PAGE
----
WHAT do the following phrases have in common?
'Bid to the four level',
'Discard the club on the heart ace'
'Hold up the ace at trick 1',
'Bid your longer suit before your shorter',
'Ruff the suit good'?
I'll tell you the answer in a moment.
The spell-check facility on the computer is a
godsend to me, pointing out my frequent typos and
my (also frequent) genuine misspellings. Some
suggestions for proper names were considered
hilarious in the early days, but the joke has waned
and they barely raise a smile now. Kambites
(Gambits), Dhondy (Dowdy), Jeronimidis (no spell ing
suggestion). See what I mean?
Then computers thought they would start
correcting our syntax and grammar, but that can be
a minefield when dealing with a specialised
vocabulary, where some words have new meanings.
The answer to the starter quiz is that Microsoft
Word thinks those phrases can all be improved as
'Bid to the four levels'
'Discard the club on the heart ache'
'Hold up the ace hat trick 1'
'Bid your longer suit before you're shorter'.
'Ruff the suit well'.
This last example amuses me because elsewhere
Americans (and English football managers) like to
say 'good' instead of 'well'. It is nice to see Microsoft
attempting to hold back the tide of modern (and,
some would say, incorrect) usage.
Here are a few other examples: 'four clubs is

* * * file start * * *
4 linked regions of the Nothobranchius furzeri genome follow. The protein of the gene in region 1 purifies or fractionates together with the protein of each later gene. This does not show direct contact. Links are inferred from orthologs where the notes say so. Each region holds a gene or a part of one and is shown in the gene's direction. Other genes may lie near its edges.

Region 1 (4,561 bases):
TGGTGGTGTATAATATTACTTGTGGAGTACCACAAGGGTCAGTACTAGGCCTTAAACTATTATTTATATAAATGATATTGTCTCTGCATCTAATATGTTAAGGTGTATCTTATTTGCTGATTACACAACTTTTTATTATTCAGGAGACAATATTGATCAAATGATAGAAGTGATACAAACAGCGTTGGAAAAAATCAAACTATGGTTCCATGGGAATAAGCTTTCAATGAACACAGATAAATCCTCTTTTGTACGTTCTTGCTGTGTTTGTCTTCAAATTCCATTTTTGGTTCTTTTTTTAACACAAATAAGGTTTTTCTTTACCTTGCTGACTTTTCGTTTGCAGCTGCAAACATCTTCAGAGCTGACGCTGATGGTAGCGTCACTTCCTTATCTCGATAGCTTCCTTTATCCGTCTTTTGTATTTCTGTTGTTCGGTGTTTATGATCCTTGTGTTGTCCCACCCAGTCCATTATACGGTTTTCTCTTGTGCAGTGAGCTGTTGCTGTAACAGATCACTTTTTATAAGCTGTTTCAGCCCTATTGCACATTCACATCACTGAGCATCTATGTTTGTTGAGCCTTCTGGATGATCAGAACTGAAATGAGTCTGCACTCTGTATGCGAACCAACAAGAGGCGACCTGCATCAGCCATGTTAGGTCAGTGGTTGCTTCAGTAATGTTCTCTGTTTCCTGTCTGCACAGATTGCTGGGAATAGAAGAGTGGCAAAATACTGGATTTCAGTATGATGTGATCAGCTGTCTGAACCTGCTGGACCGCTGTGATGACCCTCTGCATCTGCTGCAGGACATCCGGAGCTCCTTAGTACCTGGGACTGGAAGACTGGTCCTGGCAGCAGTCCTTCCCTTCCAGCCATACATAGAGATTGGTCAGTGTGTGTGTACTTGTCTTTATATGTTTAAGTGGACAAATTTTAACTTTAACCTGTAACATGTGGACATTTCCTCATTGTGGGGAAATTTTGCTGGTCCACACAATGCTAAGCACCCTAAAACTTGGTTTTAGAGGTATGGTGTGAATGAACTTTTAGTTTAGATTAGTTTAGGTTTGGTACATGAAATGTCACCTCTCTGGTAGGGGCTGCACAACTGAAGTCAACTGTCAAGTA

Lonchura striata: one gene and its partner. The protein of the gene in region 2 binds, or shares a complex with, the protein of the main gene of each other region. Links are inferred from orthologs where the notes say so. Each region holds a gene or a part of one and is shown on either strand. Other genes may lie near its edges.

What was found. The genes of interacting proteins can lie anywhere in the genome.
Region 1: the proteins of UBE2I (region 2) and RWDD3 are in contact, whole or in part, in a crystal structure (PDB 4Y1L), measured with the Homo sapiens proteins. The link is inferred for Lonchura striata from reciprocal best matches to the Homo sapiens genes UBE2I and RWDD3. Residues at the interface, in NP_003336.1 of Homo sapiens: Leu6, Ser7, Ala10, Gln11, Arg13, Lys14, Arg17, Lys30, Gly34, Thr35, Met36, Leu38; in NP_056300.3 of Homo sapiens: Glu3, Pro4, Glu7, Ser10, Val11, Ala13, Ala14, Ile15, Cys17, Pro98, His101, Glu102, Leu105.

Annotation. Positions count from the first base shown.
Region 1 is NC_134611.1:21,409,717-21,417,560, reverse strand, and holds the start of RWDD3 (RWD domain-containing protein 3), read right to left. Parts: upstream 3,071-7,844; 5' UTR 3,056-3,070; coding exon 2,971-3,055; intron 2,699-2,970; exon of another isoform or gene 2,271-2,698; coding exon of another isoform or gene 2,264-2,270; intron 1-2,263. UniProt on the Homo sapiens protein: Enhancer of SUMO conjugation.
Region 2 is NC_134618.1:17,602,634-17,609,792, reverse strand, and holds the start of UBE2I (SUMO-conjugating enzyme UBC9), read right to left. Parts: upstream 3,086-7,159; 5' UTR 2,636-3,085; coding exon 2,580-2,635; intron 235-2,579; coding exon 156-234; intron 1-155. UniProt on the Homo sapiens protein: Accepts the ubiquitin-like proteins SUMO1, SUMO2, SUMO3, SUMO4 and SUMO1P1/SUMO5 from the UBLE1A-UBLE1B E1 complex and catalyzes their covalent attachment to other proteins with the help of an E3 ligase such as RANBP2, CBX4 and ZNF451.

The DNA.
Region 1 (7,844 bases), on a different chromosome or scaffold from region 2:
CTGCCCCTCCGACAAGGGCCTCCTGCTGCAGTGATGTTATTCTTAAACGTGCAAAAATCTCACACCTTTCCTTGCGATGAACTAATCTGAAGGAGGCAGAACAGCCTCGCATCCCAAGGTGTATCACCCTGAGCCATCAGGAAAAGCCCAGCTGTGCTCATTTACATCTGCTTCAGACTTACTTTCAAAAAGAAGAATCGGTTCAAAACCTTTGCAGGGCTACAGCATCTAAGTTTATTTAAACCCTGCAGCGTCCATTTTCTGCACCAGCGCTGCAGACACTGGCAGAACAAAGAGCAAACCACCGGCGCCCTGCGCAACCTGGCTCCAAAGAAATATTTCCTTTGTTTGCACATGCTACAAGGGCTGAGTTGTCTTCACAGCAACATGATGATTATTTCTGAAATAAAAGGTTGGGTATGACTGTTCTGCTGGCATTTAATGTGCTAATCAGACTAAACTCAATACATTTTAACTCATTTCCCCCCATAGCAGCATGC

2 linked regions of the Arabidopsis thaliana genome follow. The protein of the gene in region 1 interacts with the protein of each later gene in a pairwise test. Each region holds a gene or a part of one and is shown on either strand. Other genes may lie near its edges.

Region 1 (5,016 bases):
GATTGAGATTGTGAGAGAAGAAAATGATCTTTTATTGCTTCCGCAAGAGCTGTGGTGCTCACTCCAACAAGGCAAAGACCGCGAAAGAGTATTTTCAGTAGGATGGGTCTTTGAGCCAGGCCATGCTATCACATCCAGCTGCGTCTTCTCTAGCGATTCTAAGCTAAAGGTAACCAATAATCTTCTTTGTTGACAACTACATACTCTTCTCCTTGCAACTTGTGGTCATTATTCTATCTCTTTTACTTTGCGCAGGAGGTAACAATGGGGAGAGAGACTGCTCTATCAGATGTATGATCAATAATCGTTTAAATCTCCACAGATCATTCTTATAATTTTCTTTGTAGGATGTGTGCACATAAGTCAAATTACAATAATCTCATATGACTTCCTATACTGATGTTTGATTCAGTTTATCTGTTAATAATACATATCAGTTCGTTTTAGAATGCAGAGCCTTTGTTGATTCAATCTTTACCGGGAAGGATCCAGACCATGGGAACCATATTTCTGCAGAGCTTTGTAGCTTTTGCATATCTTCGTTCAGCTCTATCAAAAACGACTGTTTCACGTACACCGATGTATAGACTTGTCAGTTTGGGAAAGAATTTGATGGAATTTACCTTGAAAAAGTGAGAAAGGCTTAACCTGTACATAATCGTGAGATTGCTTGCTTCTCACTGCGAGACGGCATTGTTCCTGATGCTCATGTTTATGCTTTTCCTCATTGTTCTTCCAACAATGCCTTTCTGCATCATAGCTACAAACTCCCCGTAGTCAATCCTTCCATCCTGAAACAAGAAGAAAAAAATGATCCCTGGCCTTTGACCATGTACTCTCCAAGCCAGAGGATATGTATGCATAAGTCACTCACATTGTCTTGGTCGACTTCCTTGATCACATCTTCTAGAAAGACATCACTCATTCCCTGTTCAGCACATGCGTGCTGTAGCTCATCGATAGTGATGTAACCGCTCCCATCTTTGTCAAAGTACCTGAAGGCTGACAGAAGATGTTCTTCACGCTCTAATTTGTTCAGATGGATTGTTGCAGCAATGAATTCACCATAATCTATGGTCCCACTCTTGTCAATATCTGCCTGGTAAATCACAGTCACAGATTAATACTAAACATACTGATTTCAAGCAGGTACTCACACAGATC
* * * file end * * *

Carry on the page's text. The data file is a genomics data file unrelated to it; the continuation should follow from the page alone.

Gerber' becomes 'four clubs are Gerber'; 'he made it
with a finesse' is transformed into 'he made it with
finesse', and 'single suiter' becomes 'single suitor'.
(This makes sense; you wouldn't want a suitor to be
married, would you?) One of my favourites comes
from the Bridge Base Online Operator Guide, where
the instruction 'click on the "less" icon' generates the
suggestion 'click on the "fewer" icon'. For all you
other less/fewer pedants out there, isn't it great to
see the computer get it right?
If trying to improve individual words and phrases
is a minefield, computer translation of whole
articles is a war-zone. There are some wonderful
apocryphal examples of translating from English
into another language, and then another, and then
back into English: 'out of sight, out of mind'
becomes 'blind lunatic' and 'the spirit is willing but
the flesh is weak' becomes 'the booze is good but the
meat's gone off'.
Here is a report on a deal from the match between
Great Britain and Finland in the 1979 European
Championships in Lausanne. It is on the internet in
Chinese. When I was asked if I wanted it translated,
I said yes.
East showed a Weak Two in spades and Tony
Priday, known here as Pulaidi, became declarer in
4™ as South. Now over to the computer:
´ Q 6
™ A K 5 4
t Q 10 9
® 9 5 4 2
´ J 10 ´ A K 7 5 4 3
™ Q 9 8 7 3 ™ Void
t 7 4 2 t 8 6 5
® J 10 6 ® Q 8 7 3
´ 9 8 2
™ J 10 6 2
t A K J 3
® A K
West family first lead ´J, dream home lid Q, K club
won eat. Club continued to mention ´A, then
founding a small plum. Makers won second step stone
plum, a ™J, to the West family ™ dream home ™Q and
dream home ™K. Club ace missing door, when he
16 English Bridge June 2015 www.ebu.co.uk
Computers Get it Writeby Simon Cochemé
Bridge with a Twist
Bridge with a Twist